“The patients we see are from all walks of life, across all cultures, races, levels of prosperity – overdoses are a great equalizer.” — JON GOGAN | STARS provincial director for Northern and Central Alberta operations

When our crew members are dispatched to a mission said to be “toxicological,” they know that’s medical speak for suspected overdose. Unfortunately, these types of missions have been happening more often at STARS recently. In the last six months, STARS has responded to twice as many drug ingestion and overdose missions than it did in the same timeframe last year. Is this increase related to the coronavirus pandemic? Many say yes.

“It’s not easy to prove the growing number of overdose missions is linked to COVID-19 but knowing that many people are experiencing life traumas because of the pandemic, the connection seems apparent,” said Jon Gogan, STARS provincial director for Northern and Central Alberta operations. “The patients we see are from all walks of life across all cultures, races, levels of prosperity – overdoses are a great equalizer.” Mental health issues related to COVID-19 restrictions such as physical distancing, shutdowns and uncertainty about the future, are prevalent. According to a study released by the Public Health Agency of Canada (PHAC) this fall, the pandemic’s health consequences extend well beyond COVID-19 itself and are wreaking havoc on Canadians suffering from mental illness, opioid addiction and other substance abuse problems.

Overdoses come in different forms including unintentional and premeditated – and have since well before COVID-19. When STARS flight nurse Bruce Parsons flew two missions on the same day, caring for and transporting teens experiencing symptoms caused by prescription drug overdoses, it was a hard day. “The most difficult overdose cases are the ones that turn us into detectives,” said Parsons. “If we know what the patient took, we have an easier time finding the antidote, if there is one. When we don’t have any information about what was ingested, the detective work starts. And worse yet is when the patient has taken multiple drugs.”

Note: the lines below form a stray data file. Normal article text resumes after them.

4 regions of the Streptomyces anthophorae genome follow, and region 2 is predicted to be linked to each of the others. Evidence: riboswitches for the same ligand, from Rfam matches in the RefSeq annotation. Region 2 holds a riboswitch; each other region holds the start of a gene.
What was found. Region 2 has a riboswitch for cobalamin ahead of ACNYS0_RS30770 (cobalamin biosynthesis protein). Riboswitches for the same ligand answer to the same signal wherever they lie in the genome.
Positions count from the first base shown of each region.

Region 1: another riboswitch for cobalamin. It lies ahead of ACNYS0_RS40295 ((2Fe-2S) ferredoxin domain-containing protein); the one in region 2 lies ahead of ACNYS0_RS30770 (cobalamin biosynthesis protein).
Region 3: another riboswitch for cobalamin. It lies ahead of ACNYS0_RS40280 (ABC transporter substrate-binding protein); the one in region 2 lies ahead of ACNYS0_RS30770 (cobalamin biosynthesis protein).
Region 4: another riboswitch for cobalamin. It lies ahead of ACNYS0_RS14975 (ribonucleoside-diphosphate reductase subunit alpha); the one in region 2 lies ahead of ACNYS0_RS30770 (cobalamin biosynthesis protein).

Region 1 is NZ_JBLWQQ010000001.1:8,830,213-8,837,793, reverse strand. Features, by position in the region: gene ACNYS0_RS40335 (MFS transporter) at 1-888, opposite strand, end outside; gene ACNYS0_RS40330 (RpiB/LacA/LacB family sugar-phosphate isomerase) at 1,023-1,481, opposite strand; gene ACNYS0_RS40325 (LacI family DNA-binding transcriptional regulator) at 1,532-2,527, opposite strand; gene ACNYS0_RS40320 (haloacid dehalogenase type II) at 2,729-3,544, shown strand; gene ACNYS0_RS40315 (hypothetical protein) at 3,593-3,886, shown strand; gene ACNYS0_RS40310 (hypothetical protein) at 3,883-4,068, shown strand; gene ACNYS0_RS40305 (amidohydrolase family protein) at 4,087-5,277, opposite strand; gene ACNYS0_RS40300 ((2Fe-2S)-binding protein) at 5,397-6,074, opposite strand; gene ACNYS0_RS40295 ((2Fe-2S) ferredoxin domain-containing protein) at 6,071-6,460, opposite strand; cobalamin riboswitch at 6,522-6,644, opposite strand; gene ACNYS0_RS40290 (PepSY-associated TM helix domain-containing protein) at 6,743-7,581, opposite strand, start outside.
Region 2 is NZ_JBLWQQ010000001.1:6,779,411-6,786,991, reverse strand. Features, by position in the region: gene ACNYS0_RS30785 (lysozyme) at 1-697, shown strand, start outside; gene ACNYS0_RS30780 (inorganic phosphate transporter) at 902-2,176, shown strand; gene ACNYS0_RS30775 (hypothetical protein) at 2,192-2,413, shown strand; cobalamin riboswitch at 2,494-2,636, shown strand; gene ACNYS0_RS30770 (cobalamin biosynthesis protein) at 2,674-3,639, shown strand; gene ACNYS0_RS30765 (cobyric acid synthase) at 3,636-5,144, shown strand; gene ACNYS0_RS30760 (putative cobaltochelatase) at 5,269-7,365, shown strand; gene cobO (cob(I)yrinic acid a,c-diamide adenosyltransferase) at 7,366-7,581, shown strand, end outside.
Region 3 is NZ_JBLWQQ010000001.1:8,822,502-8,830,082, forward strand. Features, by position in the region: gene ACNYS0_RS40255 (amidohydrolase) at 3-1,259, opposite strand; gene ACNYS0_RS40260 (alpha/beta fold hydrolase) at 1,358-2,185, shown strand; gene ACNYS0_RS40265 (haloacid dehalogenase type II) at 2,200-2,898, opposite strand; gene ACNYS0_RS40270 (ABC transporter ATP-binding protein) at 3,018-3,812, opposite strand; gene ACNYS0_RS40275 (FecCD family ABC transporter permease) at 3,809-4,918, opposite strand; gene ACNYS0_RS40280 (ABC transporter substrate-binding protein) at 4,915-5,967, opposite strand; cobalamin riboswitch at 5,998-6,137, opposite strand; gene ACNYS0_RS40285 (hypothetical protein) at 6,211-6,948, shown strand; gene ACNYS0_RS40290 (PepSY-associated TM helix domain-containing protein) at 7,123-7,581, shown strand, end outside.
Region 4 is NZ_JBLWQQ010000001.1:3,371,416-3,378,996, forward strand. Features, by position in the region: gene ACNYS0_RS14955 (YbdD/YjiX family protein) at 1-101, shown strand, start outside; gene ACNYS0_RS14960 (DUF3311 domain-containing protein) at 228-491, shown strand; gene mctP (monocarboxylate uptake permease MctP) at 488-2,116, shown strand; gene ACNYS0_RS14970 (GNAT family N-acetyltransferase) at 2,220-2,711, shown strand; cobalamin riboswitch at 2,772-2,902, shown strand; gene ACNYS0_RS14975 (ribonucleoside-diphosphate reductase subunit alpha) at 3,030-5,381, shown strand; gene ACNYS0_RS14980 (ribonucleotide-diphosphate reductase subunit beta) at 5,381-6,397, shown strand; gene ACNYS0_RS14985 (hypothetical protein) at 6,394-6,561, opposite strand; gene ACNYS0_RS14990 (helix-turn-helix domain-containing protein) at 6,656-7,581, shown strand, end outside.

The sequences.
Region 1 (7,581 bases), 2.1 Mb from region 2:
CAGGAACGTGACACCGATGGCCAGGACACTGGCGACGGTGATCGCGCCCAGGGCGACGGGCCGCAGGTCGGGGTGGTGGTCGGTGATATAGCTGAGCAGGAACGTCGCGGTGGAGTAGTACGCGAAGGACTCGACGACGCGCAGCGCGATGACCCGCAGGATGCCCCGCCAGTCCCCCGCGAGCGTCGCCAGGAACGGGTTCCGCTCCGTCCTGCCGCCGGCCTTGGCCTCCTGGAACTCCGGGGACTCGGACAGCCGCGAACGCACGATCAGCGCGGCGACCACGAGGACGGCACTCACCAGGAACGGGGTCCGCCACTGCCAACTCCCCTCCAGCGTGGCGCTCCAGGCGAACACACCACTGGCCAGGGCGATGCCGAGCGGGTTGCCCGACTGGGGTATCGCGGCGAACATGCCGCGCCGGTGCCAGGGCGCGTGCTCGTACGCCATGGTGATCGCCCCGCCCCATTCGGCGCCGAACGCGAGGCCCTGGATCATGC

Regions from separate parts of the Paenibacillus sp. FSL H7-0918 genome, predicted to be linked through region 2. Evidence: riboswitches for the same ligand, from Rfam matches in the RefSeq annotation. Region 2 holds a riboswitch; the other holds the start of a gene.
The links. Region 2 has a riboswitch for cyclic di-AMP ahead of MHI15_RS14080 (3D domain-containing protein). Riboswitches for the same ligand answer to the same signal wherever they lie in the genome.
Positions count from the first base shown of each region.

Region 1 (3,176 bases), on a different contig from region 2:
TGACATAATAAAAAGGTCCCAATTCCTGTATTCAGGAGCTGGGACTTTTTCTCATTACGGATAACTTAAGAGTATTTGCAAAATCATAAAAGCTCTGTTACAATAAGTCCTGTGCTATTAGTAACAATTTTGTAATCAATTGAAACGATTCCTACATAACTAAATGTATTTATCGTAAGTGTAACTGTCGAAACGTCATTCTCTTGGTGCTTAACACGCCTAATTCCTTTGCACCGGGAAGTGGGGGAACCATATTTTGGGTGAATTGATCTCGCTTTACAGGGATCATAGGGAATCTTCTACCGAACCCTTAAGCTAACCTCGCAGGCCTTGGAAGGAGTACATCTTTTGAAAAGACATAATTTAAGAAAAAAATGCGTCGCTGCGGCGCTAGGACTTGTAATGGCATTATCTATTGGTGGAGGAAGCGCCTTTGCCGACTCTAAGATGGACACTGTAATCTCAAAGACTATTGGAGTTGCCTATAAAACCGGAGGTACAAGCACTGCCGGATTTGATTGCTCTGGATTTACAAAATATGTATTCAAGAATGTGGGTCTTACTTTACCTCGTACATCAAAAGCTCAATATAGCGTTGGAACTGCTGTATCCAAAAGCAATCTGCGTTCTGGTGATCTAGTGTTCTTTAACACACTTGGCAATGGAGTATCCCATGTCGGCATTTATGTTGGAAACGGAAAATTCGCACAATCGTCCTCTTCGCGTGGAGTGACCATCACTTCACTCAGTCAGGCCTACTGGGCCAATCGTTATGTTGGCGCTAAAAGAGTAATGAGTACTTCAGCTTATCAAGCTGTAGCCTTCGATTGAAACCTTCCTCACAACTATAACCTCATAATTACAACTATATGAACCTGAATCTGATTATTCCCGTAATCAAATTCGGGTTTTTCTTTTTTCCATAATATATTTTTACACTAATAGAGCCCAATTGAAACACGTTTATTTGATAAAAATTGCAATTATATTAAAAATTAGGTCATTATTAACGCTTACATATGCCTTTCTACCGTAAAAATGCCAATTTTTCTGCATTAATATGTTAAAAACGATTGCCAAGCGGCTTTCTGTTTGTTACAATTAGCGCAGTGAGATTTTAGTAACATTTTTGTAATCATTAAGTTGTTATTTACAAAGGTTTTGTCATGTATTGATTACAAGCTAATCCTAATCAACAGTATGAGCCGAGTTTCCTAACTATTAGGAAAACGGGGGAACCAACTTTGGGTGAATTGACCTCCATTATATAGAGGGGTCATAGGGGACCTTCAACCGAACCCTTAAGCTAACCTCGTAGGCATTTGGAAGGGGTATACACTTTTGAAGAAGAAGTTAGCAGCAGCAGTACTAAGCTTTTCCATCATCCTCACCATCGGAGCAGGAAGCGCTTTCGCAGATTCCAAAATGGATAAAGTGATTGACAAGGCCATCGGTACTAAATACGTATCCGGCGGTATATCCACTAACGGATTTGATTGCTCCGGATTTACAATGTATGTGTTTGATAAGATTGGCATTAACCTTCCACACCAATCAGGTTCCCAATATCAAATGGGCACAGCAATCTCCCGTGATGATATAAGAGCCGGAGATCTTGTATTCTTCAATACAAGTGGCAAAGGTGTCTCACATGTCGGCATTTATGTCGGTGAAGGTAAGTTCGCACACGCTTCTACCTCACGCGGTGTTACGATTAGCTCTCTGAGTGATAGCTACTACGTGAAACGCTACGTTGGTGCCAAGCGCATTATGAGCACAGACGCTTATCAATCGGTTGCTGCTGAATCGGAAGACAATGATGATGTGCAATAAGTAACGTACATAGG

“These tragedies not only affect the patient’s families and friends; they affect the whole community.”

With access to drugs being as easy as looking in someone’s home medical cabinet, finding a nearby dealer on social media, or cooking up a recipe found online, both addicts and experimenters are suffering.

“When we arrive on scene at a suspected overdose it can be chaotic,” said Darcy McKay, STARS clinical operations manager and paramedic. “There are usually other people there with their unresponsive friend or family member, alcohol tends to be involved, and local first responders are present.”

“These calls are all about time,” McKay said. “If it’s an apparent opioid overdose, Narcan (nasal spray) is sometimes administered by EMS, police or a firefighter before STARS arrives. Other times, the patient presents as a methamphetamine OD, cocaine laced with fentanyl, or some other combination of substances, and requires different care.”

On the streets in Regina, where McKay also works as a paramedic, he sometimes sees multiple overdose cases in a day. Drugs and alcohol seem to go hand-in-hand. McKay also believes that the extra stress related to COVID-19 has more people looking for a release — often turning to drugs.

“Experienced addicts tend to do drugs with another person nearby,” said McKay. “That way, if something goes wrong that person can call for help. It is the methamphetamine users who tend to commit crimes to keep their habit going. They run hard and then crash.”

If you, or someone you know, would benefit from some support, there are local, provincial and national resources available. Staying safe and healthy includes addressing mental health issues.

 • Saskatchewan HealthLine 8-1-1

• Alberta Health Link 8-1-1

• Manitoba Health Links-Info Santé 204-788-8200 or 1-888-315-9257

• Canadian Mental Health Association Saskatchewan Division:

sk.cmha.ca

1-800-461-5483

• Canadian Mental Health Association Alberta Division:

alberta.cmha.ca

1-877-303-2642

• Canadian Mental Health Association Manitoba Division:

mbwpg.cmha.ca

1-888-322-3019